The Legend of Zelda: Link’s Awakening releases for Nintendo Switch in just over a week, and expectations are high. Well, I’m here to tell you guys that — when it comes to all the preview footage Nintendo has shown of the game — what you see is what you get. Based off what I’ve played so far (just finished the sixth dungeon), Link’s Awakening is top to bottom a 99 percent faithful remake of the Game Boy classic. Whether or not that’s a good thing is subjective.
Link’s Awakening is outrageously beautiful
I’ve never really been a graphics junkie, and Nintendo Switch isn’t the console for pushing the limits of gaming hardware. That said, any human being with a soul should be taken aback at how outrageously beautiful Link’s Awakening is. It’s almost literally breathtaking at times. I don’t know how much trial and error went on with Nintendo EPD and Grezzo to achieve this not-quite-plastic, not-quite-claymation art style, but the final result has to be seen to be believed. The water effects in particular are nothing short of divine.
Fortunately, Link’s Awakening brings a soundtrack to match its visuals. The original Game Boy tunes were already catchy and pretty, but reimagined as orchestral arrangements, they totally pull you into the game world. This game gets a gigantic golden A+ for presentation.
I haven’t noticed any difference in performance between playing docked or handheld. On occasion, I’ve experienced a bit of slowdown docked, but it’s been brief. And honestly, if it weren’t my job to scrutinize the game on a granular level, I probably wouldn’t even have noticed the slowdown. I don’t usually dwell on frame rates.
If you played Link’s Awakening ’93, you’ve played this
The artistic enhancements are far and away the biggest change to Link’s Awakening 2019 because the rest of it has basically been left alone. Nearly everything that was in the Game Boy game has been directly translated to the Switch version, appearing in all the same spots too. The singular significant gameplay change is that, except for in dungeons, the screen no longer “scrolls” to transition from one place to another. Koholint Island is one giant connected world now.
As a result, defeated enemies, cut grass, and land that has been dug up will all regenerate now when you walk away. In fact, things regenerate fast enough as to be jarring sometimes, but it doesn’t really affect gameplay. It’s just a little quirk. A more substantial change with the open world is that Link can swing, shoot, and throw at 45-degree angles now, granting him a bit more mobility, but Link can still only move in eight directions. It all feels familiar though. And all in all, the gameplay is as tight as you would expect.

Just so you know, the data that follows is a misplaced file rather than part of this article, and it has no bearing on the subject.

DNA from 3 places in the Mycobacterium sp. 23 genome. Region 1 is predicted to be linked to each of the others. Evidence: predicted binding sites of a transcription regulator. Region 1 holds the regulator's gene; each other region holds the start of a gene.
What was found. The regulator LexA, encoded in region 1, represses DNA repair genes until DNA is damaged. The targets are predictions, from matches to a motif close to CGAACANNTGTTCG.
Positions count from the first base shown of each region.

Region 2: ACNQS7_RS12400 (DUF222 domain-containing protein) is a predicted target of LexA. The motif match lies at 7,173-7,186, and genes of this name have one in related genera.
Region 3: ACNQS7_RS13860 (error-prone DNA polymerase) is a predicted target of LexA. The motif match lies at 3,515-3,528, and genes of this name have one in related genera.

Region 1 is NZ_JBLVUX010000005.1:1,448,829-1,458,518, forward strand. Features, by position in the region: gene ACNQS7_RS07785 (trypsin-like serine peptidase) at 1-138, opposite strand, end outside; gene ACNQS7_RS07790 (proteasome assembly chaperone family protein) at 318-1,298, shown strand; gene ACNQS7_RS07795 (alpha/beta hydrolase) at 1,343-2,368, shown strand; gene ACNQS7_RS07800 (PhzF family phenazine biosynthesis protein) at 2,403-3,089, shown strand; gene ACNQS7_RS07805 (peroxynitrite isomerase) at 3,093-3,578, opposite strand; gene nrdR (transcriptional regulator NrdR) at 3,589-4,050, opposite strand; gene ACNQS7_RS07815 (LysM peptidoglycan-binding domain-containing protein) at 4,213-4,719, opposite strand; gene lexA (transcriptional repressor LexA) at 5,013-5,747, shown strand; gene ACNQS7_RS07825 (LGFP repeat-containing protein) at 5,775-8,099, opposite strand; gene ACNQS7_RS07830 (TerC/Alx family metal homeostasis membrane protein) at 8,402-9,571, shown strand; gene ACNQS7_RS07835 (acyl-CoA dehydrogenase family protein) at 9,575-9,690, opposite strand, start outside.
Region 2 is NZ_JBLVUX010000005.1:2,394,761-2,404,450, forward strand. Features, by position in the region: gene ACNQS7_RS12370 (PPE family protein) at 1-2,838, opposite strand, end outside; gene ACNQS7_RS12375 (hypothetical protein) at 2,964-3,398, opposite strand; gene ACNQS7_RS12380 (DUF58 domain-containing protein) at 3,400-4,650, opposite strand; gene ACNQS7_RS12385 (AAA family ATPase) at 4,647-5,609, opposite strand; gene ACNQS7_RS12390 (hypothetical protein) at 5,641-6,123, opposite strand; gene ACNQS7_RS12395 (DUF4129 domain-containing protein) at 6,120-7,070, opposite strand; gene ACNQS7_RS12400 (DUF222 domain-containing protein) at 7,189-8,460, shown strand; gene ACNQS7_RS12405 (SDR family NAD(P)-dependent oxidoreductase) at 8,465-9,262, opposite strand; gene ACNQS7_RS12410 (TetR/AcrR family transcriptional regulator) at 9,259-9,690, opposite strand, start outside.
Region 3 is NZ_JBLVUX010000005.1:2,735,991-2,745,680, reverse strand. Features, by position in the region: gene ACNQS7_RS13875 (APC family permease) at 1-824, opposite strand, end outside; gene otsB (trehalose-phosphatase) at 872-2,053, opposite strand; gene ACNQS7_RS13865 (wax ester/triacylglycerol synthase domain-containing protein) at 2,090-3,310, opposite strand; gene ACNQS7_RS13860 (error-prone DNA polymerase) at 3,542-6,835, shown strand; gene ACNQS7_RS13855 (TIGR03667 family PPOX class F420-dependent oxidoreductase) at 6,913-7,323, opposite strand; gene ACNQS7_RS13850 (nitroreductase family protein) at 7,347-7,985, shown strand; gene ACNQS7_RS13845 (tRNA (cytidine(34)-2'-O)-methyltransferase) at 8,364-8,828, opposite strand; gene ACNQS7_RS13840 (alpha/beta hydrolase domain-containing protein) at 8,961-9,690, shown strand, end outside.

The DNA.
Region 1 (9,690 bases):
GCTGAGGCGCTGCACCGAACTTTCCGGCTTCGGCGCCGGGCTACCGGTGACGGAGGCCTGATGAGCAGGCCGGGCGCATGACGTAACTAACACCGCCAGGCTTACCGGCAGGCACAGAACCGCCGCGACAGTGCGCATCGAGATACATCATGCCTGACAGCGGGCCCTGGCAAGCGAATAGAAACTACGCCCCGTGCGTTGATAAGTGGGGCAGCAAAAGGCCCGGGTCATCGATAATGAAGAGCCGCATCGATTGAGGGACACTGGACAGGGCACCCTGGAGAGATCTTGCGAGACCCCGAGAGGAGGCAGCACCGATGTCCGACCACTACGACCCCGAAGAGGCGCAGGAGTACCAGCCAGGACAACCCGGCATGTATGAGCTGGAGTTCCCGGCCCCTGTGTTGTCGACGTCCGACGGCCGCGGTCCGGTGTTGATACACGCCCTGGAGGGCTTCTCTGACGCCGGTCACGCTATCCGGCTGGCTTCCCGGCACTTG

Chamber Dungeon is a promising novelty
In Link’s Awakening for Switch, Dampé and his Chamber Dungeon mode replace the Camera Shop from the Game Boy Color DX version. It’s a simple mode for designing your own dungeons from preassembled rooms that are acquired for use from progressing in the game. Playing this mode feels like connecting jigsaw pieces, except each piece is a dungeon room with enemies or treasure or locked doors or all three.
I still need to spend more time with this mode in order to grasp the nuance, but to help me along with that, Dampé challenges the player to make dungeons along certain specific guidelines. Successfully building and then completing those dungeons can unlock more content for Chamber Dungeon, and it sometimes rewards you good stuff like a Piece of Heart.
At the very least, I can tell there is a lot of clever design going on under the hood of Chamber Dungeon, but it mostly makes me hungrier for a fully fledged “The Legend of Zelda Maker.”
How faithful must a remake be?
The Legend of Zelda: Link’s Awakening puts me in a strange position. I’ve gotten used to video game remakes evolving or branching off in much different directions than their original incarnations, sometimes even changing genre. Link’s Awakening 2019 doesn’t do any of that; it is an almost shockingly faithful redux of the Game Boy game. Nintendo EPD and Grezzo are simply trusting players to believe that the original game was darn near perfect in the first place and didn’t need any big changes. And I mean… I guess that’s basically true? Ultimately, it will be up to the players to decide.
Stay tuned for our final review next Thursday, before The Legend of Zelda: Link’s Awakening releases on Friday, Sept. 20.